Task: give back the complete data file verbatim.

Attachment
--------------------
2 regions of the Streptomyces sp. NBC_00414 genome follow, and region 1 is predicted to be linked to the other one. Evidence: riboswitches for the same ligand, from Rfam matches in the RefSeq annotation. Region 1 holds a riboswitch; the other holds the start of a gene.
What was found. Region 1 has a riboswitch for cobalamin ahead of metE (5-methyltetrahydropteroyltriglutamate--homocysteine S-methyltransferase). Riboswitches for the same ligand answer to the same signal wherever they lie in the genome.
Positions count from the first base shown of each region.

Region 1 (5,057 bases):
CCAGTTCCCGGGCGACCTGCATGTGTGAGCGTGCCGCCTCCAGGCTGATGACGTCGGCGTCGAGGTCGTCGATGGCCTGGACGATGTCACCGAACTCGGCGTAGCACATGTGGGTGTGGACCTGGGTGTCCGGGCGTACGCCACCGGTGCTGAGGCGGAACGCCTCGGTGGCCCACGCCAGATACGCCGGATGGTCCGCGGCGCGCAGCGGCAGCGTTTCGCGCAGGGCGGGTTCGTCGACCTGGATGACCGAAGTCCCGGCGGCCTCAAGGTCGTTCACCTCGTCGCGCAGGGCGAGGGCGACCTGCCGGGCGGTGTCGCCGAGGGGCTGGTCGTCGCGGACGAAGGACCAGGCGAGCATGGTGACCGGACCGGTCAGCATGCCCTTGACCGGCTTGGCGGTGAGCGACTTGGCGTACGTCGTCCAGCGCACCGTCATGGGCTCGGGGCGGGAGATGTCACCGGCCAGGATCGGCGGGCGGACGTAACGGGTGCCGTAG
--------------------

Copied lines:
2 regions of the Streptomyces sp. NBC_00414 genome follow, and region 1 is predicted to be linked to the other one. Evidence: riboswitches for the same ligand, from Rfam matches in the RefSeq annotation. Region 1 holds a riboswitch; the other holds the start of a gene.
What was found. Region 1 has a riboswitch for cobalamin ahead of metE (5-methyltetrahydropteroyltriglutamate--homocysteine S-methyltransferase). Riboswitches for the same ligand answer to the same signal wherever they lie in the genome.
Positions count from the first base shown of each region.

Region 1 (5,057 bases):
CCAGTTCCCGGGCGACCTGCATGTGTGAGCGTGCCGCCTCCAGGCTGATGACGTCGGCGTCGAGGTCGTCGATGGCCTGGACGATGTCACCGAACTCGGCGTAGCACATGTGGGTGTGGACCTGGGTGTCCGGGCGTACGCCACCGGTGCTGAGGCGGAACGCCTCGGTGGCCCACGCCAGATACGCCGGATGGTCCGCGGCGCGCAGCGGCAGCGTTTCGCGCAGGGCGGGTTCGTCGACCTGGATGACCGAAGTCCCGGCGGCCTCAAGGTCGTTCACCTCGTCGCGCAGGGCGAGGGCGACCTGCCGGGCGGTGTCGCCGAGGGGCTGGTCGTCGCGGACGAAGGACCAGGCGAGCATGGTGACCGGACCGGTCAGCATGCCCTTGACCGGCTTGGCGGTGAGCGACTTGGCGTACGTCGTCCAGCGCACCGTCATGGGCTCGGGGCGGGAGATGTCACCGGCCAGGATCGGCGGGCGGACGTAACGGGTGCCGTAG